Beloved CT restaurateur Dimitrios Paschalidis honored posthumously in Ridgefield

RIDGEFIELD — Dimitrios Paschalidis fed generations of residents during his lifelong career as a Fairfield County restaurateur. This week, the late Norwalk resident was honored for his decades of service to the community with a proclamation from the town.

Roughly 40 residents ate at Dimitri’s Diner on Tuesday to remember the larger-than-life owner, who died earlier this year after a months-long battle with an aggressive brain tumor. He was 80 years old.

Paschalidis opened the Prospect Street establishment in 1995; it has served as a community hub ever since. Within Dimitri’s he strived to provide the same level of cleanliness, service and good food patrons elsewhere had come to expect, borrowing from the kindness of strangers and friends to build the familial eatery Ridgefielders know today.

But Paschalidis’ presence was felt outside the diner, too: he sponsored many youth sports teams in town, started the Dimitri’s Fund for college-bound high school students and extended a helping hand to those in need. For St. Patrick’s Day this year, Paschalidis offered free meals for anyone who signed up as a way to support the community during COVID-19.

After his death on April 1, Ridgefield’s Commission on Aging originated the idea to honor Paschalidis with a posthumous proclamation. Members Andrea Beebe and Debra Franceschini spearheaded the initiative.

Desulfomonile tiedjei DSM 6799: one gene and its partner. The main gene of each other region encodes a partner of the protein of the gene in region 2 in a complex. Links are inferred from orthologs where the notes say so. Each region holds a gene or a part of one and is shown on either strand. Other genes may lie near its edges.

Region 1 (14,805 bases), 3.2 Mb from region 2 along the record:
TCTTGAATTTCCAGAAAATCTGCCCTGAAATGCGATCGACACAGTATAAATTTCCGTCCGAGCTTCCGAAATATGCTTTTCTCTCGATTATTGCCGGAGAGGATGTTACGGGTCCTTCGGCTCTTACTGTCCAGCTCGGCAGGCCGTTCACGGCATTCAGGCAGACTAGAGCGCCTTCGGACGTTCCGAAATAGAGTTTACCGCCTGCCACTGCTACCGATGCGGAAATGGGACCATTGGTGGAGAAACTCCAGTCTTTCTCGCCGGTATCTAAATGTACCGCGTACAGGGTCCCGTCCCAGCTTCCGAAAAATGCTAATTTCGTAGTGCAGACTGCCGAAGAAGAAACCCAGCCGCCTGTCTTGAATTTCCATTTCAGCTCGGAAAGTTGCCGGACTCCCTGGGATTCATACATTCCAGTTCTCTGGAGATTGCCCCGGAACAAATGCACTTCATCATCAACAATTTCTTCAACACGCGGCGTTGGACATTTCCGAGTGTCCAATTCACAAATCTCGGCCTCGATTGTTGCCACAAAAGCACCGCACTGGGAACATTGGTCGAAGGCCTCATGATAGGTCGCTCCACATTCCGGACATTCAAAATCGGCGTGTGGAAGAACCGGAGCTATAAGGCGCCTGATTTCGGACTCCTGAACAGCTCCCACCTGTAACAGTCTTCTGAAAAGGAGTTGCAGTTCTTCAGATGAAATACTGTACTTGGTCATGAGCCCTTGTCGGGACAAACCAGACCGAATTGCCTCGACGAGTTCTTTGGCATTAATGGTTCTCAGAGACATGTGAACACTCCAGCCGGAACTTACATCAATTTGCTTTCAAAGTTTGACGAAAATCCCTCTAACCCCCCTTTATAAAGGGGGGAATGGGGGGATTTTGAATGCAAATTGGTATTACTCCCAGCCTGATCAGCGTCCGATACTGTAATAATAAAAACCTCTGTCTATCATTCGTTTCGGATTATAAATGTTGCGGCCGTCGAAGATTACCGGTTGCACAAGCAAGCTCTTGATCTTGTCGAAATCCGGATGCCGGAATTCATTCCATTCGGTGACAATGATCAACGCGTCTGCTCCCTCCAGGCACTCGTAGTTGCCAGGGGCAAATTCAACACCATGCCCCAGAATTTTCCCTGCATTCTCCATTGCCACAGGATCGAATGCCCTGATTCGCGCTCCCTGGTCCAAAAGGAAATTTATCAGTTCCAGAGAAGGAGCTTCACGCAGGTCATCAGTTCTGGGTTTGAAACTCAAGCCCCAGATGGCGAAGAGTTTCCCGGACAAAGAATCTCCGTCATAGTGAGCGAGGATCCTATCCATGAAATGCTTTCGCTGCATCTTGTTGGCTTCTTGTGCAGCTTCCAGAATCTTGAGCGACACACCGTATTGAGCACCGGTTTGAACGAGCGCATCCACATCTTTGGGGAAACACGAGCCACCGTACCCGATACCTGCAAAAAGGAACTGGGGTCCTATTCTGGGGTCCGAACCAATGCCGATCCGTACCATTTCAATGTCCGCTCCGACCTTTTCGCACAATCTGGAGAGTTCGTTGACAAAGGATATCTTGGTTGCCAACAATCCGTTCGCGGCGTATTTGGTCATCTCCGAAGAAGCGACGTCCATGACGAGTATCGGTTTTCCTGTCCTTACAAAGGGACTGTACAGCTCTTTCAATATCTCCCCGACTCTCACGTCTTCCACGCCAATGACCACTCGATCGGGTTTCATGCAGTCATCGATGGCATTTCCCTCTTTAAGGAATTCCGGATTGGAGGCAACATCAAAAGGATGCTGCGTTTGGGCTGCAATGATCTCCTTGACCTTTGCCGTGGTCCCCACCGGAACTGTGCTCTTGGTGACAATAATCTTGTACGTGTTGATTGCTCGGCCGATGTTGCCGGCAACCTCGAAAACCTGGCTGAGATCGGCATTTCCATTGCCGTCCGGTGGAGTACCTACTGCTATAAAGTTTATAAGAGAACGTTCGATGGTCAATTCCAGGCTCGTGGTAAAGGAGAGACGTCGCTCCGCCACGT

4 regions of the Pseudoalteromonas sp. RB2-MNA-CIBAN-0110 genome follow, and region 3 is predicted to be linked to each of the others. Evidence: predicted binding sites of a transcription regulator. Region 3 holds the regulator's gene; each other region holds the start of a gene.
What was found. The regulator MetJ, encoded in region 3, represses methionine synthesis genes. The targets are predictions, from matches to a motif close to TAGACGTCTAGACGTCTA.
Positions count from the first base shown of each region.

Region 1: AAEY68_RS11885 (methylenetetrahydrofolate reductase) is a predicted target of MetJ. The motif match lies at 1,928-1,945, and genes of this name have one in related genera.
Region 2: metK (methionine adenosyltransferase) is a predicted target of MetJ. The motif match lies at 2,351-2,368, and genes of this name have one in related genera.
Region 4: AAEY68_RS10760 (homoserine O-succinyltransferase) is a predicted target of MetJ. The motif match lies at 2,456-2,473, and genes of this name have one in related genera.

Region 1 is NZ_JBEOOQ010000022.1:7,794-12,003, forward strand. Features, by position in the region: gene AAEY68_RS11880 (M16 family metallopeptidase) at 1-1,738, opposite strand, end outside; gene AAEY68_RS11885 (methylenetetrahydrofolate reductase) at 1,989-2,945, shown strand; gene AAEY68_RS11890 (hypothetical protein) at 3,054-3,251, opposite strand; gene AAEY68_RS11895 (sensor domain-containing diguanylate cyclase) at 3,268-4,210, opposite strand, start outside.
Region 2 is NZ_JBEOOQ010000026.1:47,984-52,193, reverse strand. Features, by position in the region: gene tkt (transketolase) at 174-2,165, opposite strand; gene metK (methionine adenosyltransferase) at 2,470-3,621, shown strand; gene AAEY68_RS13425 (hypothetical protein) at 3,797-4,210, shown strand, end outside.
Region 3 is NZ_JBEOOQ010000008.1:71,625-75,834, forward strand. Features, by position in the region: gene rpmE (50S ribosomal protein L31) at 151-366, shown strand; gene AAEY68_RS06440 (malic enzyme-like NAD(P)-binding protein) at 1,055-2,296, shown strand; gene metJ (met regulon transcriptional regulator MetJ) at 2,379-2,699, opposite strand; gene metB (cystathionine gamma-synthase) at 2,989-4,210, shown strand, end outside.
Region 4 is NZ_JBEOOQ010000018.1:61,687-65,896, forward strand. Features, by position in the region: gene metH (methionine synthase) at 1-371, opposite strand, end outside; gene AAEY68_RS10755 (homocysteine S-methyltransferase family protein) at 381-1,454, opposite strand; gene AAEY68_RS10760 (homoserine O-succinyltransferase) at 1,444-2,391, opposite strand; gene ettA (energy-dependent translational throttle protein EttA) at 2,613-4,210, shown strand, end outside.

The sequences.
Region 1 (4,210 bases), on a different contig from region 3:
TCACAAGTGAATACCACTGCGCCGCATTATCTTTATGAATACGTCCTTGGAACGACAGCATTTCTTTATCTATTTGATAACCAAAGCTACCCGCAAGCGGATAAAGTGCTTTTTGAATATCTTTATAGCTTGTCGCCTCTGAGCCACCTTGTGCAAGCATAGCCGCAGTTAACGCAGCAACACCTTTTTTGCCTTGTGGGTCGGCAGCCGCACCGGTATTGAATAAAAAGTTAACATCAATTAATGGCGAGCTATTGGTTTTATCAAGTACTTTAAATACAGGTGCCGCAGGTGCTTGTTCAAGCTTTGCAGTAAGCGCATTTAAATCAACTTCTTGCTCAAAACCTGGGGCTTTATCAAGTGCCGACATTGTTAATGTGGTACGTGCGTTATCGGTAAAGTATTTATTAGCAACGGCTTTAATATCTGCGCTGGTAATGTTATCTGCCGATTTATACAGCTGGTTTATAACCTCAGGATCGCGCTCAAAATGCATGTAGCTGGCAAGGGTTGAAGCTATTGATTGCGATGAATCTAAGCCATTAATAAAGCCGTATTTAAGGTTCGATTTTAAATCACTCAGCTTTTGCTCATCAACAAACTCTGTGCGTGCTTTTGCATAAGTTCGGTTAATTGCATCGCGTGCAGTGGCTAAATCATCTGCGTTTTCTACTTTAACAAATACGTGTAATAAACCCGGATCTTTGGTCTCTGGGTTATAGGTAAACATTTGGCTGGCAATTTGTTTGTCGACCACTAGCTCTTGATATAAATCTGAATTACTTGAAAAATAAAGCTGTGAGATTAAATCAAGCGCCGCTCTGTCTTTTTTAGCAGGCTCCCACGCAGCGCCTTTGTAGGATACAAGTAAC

“From the very beginning Dimitri made you feel like you were family, and I honestly believe he thought the residents of Ridgefield were his family,” Beebe said. “He was such a force without trying to be.”

Although a proud Greek immigrant, Paschalidis was also “extremely grateful” for the opportunities America afforded him, Beebe said. He came to the states with his wife Maria in 1968 with only $50 in his pocket. He enjoyed years of success in the restaurant business before an economic downturn in the early ‘90s left him completely bankrupt, but his relentless ambition carried him forward.

“He told the kids his story and would say ‘don’t ever give up,’” Beebe said. “‘I failed and started over, and America gave me that opportunity.’”

Paschalidis was never one to shy away from welcoming children into the diner either, Beebe said, noting that its walls are covered in crayon drawings. He also enjoyed seeing those children come in for a meal years later with their own children, she added.

“For me it speaks to the continuity in town,” Beebe said. “It’s been there almost 30 years, and it’s still a place people go to.”

Whenever First Selectman Rudy Marconi would grab a grilled cheese and tomato sandwich at the diner, Paschalidis was always at the register with a smile on his face, no matter the time of day or night, he said.

“Dimitri was part of the thread that holds together the fabric of our community,” Marconi added. “When you went into his restaurant he spoke to you personally, and was interested in your answers and what your thoughts were.”

Marconi presented the proclamation to Paschalidis’ successor Kosta Mavridis, who accepted it on the family’s behalf. Guests enjoyed conversation and cake, which was inscribed with Paschalidis’ favorite saying: “God is great, life is beautiful.”